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There is a json for unit tests of Japanese characters which I want to validate using Python, specifically with this fork of pybitcointools, which has bip39 functionality.

Unit tests from Trezor's python-mnemonic test vectors work fine (in Python 2.7 IME), however, this is straightforward since there's no normalization of unicode dialectics and such, since all mnemonics are lower case English.

The Japanese fields are:

  1. Entropy (hex)
  2. Mnemonic (Japanese)
  3. Password (Japanese, appears to be the same for all tests)
  4. Seed (hex, 64 bytes)
  5. xprv

So entropy seeds mnemonic (bip39?), then mnemonic | password hashes to Seed; Seed then acts as the master key for the bip32 xprv? (correct me if I'm wrong!?)

So, assuming it's that straightforward...

  1. how is the Japanese unicode text "normalized"? (Is it just NKFD Unicode normalization, which Electrum 2.0 does?)
  2. what does "normal" mean for Japanese?
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So entropy seeds mnemonic (bip39?), then mnemonic | password hashes to Seed; Seed then acts as the master key for the bip32 xprv? (correct me if I'm wrong!?)

That sounds about right. Most of the process is well detailed in BIP-39.

  1. An SHA-256 is taken of the entropy, and the first entropy_len_in_bits / 32 bits of this hash are appended to the end of the entropy. The resulting entropy bit string is divisible into 11-bit-long chunks (it's no longer an integral number of bytes).
  2. Each 11-bit chunk is converted into one of 211 mnemonic words.
  3. The words are joined by spaces. For display purposes in Japanese, these should be Unicode IDEOGRAPHIC SPACEs, '\u3000'. If there's no need to display the mnemonic to the user, they can be "normal" SPACEs ('\u0020').
  4. The mnemonic sentence is Unicode normalized in NFKD form. This converts any IDEOGRAPHIC SPACEs into SPACEs. It also changes some characters in some of the mnemonic words, therefore this step cannot be skipped. (The question What is NFKD normalization? is a whole separate topic that's probably best asked elsewhere IMO....)
  5. The mnemonic sentence is converted into bytes via UTF-8 encoding.
  6. The binary seed is computed as PBKDF2HMACSHA512(key= "mnemonic" | passphrase, data=utf8_mnemonic, iterations=2048, out_bytes_length=64). The passphrase can be the empty string. It must first go through the same steps 4 and 5 as the mnemonic.
  7. (this part isn't detailed anywhere AFAIK) The master extended private key is constructed by using the first 32 bytes of the binary seed as the private key, and the last 32 bytes as the chaincode.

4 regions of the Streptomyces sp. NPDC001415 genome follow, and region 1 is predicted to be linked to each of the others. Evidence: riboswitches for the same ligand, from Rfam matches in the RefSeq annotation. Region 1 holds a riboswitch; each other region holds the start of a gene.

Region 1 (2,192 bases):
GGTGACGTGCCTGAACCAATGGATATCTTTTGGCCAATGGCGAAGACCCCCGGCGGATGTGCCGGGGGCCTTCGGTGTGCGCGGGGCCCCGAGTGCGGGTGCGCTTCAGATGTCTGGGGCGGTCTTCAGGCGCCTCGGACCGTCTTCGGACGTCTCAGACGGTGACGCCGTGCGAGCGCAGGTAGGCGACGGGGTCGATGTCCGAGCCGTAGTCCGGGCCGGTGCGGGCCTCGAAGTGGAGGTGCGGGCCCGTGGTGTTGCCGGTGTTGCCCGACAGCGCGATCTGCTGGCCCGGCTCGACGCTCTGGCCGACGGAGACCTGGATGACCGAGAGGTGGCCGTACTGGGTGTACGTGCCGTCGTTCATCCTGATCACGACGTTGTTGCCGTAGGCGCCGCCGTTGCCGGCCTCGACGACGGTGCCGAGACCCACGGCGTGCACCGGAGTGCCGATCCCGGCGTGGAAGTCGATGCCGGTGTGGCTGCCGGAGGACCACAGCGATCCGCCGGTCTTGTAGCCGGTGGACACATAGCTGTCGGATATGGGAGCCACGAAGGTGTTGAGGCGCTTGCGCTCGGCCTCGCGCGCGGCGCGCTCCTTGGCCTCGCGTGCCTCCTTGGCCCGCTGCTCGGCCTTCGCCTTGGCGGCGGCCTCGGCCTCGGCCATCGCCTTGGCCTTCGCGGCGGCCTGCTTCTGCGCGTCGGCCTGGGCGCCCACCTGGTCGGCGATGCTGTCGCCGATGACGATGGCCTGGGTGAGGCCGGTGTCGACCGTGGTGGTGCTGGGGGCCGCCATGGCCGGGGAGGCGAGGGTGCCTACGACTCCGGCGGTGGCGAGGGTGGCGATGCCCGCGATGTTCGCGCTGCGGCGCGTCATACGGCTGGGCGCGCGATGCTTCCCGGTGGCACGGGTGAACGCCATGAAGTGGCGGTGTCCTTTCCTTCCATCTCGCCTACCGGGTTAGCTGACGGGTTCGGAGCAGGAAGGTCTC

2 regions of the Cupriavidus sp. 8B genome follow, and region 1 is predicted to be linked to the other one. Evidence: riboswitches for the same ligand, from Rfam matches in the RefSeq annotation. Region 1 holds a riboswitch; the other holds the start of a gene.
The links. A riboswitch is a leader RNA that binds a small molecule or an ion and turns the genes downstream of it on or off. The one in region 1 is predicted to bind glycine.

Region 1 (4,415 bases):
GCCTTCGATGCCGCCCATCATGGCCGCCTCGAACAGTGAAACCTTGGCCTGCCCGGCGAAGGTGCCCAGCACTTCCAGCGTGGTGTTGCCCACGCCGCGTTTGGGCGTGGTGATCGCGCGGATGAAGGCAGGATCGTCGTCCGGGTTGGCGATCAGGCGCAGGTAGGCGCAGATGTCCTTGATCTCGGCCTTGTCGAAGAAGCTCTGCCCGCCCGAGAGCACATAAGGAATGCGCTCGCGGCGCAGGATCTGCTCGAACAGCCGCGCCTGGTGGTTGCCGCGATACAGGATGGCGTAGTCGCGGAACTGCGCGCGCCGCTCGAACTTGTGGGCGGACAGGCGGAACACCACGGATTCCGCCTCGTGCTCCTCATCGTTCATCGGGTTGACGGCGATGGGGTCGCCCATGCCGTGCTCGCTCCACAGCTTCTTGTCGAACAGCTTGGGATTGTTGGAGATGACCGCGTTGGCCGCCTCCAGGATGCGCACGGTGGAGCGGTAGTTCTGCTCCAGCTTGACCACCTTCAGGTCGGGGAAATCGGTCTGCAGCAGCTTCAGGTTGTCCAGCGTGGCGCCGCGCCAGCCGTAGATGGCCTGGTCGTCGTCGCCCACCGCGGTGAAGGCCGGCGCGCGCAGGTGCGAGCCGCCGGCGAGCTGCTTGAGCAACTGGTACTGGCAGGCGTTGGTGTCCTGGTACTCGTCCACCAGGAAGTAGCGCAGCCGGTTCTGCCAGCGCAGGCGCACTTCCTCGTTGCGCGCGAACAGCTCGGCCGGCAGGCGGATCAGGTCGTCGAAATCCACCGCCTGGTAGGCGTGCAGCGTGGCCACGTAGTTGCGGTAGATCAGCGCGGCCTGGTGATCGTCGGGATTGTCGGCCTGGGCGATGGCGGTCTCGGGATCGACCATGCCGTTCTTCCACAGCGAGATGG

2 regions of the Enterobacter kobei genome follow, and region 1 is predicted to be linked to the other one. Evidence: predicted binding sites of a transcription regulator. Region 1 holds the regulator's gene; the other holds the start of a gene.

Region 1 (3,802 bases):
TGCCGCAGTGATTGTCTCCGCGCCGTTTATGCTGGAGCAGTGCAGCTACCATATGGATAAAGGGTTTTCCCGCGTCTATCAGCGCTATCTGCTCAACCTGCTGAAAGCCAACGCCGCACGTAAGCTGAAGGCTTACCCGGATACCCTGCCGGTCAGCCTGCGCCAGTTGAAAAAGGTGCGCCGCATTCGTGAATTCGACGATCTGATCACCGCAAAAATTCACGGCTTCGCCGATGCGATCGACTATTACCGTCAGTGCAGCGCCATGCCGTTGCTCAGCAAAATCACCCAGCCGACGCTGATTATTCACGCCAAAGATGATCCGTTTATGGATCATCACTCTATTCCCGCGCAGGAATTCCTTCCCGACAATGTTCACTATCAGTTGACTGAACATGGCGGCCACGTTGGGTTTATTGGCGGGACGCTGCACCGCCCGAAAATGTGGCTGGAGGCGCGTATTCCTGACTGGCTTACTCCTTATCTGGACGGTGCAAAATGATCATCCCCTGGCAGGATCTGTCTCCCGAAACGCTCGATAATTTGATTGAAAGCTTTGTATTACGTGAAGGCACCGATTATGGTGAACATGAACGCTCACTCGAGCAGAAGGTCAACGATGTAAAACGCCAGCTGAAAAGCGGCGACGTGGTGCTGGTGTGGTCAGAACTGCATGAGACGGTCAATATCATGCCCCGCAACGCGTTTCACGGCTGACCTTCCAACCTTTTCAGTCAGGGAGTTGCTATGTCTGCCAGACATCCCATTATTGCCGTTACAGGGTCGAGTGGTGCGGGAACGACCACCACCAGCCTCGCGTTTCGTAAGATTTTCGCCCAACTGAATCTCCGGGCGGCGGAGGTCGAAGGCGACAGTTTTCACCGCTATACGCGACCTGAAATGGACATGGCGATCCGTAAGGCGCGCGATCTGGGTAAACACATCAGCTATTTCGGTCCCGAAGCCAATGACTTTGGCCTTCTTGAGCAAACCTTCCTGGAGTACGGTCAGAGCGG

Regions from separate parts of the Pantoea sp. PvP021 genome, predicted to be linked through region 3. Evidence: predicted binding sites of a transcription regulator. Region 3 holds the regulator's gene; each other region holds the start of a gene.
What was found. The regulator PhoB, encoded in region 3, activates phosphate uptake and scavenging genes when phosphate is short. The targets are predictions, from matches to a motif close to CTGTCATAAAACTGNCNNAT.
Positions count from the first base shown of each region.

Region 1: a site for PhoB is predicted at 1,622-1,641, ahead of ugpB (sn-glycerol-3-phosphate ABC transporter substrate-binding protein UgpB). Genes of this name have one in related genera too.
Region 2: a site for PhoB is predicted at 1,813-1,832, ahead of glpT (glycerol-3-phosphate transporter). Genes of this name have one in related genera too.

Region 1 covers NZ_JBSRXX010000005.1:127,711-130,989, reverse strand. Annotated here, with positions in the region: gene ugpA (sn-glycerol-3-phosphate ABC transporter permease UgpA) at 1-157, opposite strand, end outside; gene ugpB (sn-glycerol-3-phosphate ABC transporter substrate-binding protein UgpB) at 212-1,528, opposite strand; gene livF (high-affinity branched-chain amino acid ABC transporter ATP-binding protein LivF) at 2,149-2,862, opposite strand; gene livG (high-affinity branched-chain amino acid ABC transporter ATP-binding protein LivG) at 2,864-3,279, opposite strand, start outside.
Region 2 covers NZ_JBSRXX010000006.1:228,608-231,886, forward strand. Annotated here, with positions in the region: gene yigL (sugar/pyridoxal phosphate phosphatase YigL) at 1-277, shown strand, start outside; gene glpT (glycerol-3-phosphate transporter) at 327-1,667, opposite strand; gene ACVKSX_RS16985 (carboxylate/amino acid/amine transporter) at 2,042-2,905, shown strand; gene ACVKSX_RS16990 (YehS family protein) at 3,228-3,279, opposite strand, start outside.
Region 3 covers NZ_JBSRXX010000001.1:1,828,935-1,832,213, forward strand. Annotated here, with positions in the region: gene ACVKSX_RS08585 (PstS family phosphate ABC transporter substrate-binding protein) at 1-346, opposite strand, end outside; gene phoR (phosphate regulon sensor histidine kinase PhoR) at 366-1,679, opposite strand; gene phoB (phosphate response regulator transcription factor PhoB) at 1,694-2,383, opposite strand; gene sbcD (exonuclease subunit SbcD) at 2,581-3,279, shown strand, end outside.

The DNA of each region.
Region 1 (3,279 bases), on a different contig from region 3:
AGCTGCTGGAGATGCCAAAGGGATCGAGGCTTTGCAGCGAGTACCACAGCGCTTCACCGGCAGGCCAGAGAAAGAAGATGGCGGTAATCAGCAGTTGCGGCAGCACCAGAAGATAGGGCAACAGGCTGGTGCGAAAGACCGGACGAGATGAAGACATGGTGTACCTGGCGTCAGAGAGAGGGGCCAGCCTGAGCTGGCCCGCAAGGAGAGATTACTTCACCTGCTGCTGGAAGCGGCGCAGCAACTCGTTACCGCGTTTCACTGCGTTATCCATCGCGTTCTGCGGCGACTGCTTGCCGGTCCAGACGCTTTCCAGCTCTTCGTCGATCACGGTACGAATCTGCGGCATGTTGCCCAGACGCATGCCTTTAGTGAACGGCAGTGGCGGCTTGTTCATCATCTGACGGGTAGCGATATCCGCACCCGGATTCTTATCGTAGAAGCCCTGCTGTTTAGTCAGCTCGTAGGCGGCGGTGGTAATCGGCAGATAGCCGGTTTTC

Is it just NKFD Unicode normalization, which Electrum 2.0 does?

Electrum 2.x does use NFKD normalization, but it also performs additional steps, such as removing spaces between Japanese words after step 4. It also uses a different key string in step 6, and a completely different process prior to step 4. See this answer for an implementation of Electrum 2.x's mnemonic-words-to-seed procedure in Python.

  • Thanks for the response. I've got gaps in how UTF-8 fits in, though I understand pretty well what NKFD does. Why not just encode Unicode directly? Also, I do understand the ideographic space, I think (\u3000 is the Japanese "equivalent" of \u0020). It was actually Electrum 2.0's implementation of the seed preparation which was confusing me. That really is strange Electrum deviated in such obscure places – Wizard Of Ozzie Jun 4 '15 at 11:18
  • Scratch that. You can't encode Unicode 4 byte code points as well as UTF8, right? – Wizard Of Ozzie Jun 4 '15 at 11:22
  • @WizardOfOzzie Unicode strings are simply sequences of integers in the range [0,0x10FFFF]. Before you can hash it, you need to convert it into a sequence of bytes. A simple way is to just take each 4-byte int, and use those bytes as-is (UTF-32LE encoding), but this is inneficient from a space point of view (considering that English only needs 1 byte per character). UTF-8 is more complicated, but more space efficient most of the time. – Christopher Gurnee Jun 4 '15 at 11:27
  • @WizardOfOzzie Agreed that Electrum 2.x's normalization is much more complex, but it's helpful to minimize the chance of loss from mistyped mnemonics given the lack of any specific wordlists. (And BIP-39's requirement for specific wordlists was something Electrum 2.x's dev really disagreed with.) – Christopher Gurnee Jun 4 '15 at 11:34
  • Does this look right? norm = lambda d: (' '.join(unicodedata.('NFKD', unicode(d)).split('\u3000'))).encode('utf-8') – Wizard Of Ozzie Jun 4 '15 at 22:26

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